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    Entries in guest blog (1)

    Monday
    Nov032014

    Designing with the user

     

     

    Fresh off the boat (well, in this case, the plane), Steve Frechette is our Energy Team’s new Business Advisor and extrovert extraordinaire. When he’s not devouring every Burmese treat under the sun, he’s blogging about his experiences in Myanmar. Here, he reflects on his recent experience of the user-centered design process at Proximity Designs.  

    I’m new here, but I’ve been at Proximity long enough to realize that user-centered design is truly part of our DNA. Luckily, I was able to join in on an important part of that design process. As the energy team prepares to launch a new product, we traveled to Myanmar’s Dry Zone to gather concept feedback.

    By this stage, the team has already conducted and analyzed primary and secondary market research. Equipped with poster-board prototypes illustrating the potential products we’d like to offer, the Energy Team went back into the field to gather feedback on these potential solutions.

    In the course of 3 days, the team visited three villages, received 131 survey responses, and held focus group discussions at each location. It was an exhausting, eye opening experience that helped me to identify four conditions that were critical for the success of our concept feedback gathering and our overall design process.

    1) Quickly building rapport helps everyone to open up:

    Standing in front of a group of villagers, I was a bit nervous. But breaking the ice was critical for both them and me. To lead frank discussions, the team needs to make villagers who attend feel comfortable enough to share their preferences and experiences. On our end, I also had to be comfortable interacting with them. So after a deep breath, I stumbled through an introduction in basic Burmese and got some laughs from the group. It was heartening to see that some participants were so interested in the products that they stuck around after the formal session. Discussions with them led to in-depth learning about Myanmar rural energy needs. 

    2) Structure helps to simplify information exchange and keeps respondents focused.

    Direct interaction with villagers is incredibly valuable, but time is limited, and attendees, just like any of us, lose focus over time. We prepared with questionnaires, clipboards, and pens, and we asked villagers to gather in groups monitored by one of our team members. All of these groups were kept on track by a team member who “mc’d” the event. Visuals aids are also incredibly important to help communicate complicated product options. We had large vinyl sheets printed with visual mock-ups that could be hung from one of the village houses.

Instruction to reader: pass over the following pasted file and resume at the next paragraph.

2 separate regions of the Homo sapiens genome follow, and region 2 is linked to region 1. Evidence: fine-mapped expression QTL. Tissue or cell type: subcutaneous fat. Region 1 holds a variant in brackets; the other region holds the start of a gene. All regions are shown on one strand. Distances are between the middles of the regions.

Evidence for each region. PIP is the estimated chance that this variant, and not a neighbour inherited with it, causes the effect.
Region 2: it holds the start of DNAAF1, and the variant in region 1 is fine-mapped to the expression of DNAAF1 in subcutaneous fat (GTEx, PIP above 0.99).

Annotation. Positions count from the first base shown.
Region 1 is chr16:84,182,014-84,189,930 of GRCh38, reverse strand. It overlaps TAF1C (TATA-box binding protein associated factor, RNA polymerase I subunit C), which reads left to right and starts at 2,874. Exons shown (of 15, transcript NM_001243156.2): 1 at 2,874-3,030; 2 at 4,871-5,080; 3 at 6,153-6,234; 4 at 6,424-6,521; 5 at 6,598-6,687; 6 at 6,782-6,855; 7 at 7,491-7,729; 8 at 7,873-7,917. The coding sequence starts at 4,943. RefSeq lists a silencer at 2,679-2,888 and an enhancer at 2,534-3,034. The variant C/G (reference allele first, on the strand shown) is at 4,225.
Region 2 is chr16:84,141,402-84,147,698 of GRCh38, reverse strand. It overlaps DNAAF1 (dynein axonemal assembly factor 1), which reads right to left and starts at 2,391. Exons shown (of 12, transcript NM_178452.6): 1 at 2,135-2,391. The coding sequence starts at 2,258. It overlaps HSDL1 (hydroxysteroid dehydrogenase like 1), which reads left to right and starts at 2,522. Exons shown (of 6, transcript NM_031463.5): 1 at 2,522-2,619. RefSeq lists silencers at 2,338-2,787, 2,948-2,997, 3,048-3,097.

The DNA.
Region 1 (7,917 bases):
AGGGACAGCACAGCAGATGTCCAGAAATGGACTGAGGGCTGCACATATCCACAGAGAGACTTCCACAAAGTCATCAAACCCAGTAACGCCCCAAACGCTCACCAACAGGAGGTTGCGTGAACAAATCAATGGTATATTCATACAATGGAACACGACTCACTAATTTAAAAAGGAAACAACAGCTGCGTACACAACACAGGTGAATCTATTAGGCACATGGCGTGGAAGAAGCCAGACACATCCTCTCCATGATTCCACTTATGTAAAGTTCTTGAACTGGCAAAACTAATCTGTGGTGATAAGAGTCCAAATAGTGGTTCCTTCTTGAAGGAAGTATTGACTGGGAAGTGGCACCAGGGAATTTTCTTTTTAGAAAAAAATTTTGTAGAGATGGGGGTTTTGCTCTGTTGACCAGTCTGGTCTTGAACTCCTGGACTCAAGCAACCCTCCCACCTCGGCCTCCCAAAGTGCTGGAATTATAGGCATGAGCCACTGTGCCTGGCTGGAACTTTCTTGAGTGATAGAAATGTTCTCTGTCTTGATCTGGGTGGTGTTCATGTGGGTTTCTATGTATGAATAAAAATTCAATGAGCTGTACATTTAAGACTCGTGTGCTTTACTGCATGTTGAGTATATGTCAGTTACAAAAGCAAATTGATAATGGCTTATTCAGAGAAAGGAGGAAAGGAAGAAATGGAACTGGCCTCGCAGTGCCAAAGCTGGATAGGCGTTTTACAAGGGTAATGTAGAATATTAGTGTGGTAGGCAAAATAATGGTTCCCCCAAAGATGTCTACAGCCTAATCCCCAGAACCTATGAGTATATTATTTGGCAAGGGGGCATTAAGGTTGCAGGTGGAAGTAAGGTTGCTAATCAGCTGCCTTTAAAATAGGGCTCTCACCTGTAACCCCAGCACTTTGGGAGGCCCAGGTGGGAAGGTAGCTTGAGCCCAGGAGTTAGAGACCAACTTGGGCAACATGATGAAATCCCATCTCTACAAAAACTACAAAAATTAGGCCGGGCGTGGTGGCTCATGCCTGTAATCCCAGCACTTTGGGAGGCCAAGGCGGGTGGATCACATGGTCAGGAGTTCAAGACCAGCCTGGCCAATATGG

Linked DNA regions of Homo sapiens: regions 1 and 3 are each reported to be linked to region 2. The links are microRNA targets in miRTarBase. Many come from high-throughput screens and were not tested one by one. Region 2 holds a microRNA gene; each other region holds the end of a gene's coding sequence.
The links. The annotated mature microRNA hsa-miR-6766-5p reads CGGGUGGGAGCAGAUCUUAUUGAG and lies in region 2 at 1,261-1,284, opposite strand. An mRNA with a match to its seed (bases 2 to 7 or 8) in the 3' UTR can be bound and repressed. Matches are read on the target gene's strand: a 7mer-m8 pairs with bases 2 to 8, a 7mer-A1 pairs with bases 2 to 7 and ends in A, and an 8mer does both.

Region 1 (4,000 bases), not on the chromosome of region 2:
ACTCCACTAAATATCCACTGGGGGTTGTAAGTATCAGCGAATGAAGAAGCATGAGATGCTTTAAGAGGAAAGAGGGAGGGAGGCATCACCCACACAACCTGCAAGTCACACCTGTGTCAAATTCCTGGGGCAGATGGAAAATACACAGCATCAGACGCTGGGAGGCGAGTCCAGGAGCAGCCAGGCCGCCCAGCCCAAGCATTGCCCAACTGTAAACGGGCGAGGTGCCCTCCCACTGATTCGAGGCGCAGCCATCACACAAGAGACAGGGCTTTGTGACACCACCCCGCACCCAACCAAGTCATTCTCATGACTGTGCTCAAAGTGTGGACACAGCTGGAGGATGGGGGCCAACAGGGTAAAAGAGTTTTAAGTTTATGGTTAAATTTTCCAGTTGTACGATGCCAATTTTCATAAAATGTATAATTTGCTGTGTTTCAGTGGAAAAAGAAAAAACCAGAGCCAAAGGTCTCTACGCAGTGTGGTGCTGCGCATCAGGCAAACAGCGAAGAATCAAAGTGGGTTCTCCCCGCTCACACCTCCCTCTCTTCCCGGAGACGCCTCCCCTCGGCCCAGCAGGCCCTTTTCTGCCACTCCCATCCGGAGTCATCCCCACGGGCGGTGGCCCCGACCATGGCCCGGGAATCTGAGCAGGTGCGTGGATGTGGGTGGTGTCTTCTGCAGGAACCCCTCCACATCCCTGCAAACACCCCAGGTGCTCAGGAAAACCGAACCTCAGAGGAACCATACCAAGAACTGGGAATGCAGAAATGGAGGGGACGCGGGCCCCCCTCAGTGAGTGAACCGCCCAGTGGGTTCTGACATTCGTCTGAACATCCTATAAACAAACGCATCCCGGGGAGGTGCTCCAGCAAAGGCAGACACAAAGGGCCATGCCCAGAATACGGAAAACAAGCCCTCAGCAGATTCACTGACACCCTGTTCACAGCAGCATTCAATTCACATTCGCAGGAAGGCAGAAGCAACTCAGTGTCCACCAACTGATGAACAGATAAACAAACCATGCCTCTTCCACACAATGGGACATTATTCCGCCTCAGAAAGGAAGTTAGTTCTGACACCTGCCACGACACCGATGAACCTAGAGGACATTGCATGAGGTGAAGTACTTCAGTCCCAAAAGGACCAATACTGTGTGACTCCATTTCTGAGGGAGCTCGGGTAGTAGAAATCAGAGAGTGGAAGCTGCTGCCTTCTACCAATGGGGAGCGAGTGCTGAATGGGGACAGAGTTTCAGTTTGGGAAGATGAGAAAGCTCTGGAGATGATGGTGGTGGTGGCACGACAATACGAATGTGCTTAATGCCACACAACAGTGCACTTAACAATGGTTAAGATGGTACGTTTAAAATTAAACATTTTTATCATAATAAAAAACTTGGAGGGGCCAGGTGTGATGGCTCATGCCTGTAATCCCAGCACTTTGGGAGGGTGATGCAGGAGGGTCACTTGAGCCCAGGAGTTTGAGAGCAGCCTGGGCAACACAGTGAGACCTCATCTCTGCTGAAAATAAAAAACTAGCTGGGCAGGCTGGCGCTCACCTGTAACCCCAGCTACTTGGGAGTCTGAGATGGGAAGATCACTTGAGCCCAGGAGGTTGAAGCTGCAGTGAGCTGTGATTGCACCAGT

3) Listen to what isn’t being said, and observe the environment.

    Listening is a basic human function, but it’s surprising how quickly we can forget to be attentive if we focus on ticking through a laundry list of questions. Sometimes slowing down, and really listening, makes all the difference.

    “Listening,” extends not only to the words people are saying along with their gestures, but also includes paying attention to the kind of environments, cultures, and norms where people live. This sort of observation, or “listening,” helped me understand what can sometimes be difficult to articulate.

    For example, during one village visit, the women sat on one side of the space, the men sat on the opposite side, and the village leaders sat in the middle. This observation provides insight about the decision hierarchy that may exist in the village and how we should approach introducing a new product.

    4) Remember the stakeholders who may not be center stage.

    When designing a product or service for a group of people, it is critical to consider who, besides the end user, will be important in implementing that solution. In our case, our energy sales team and other Proximity staff who interact with villagers on a day-to-day basis will be directly involved in getting products to our customers. Some of these people have grown up in the same villages where we will be selling products and serve as a bridge between Proximity and the end-user. We used a focus-group setup to get their input on the various proposed solutions.

    Reflecting on the experience, I’ve realized how important it is to remember that we’re all people, not simply data points or information reserves. Trying to connect with individuals, as well as simply enjoying and appreciating the experience, goes a long way.

    All photos courtesy of Steve Frechette.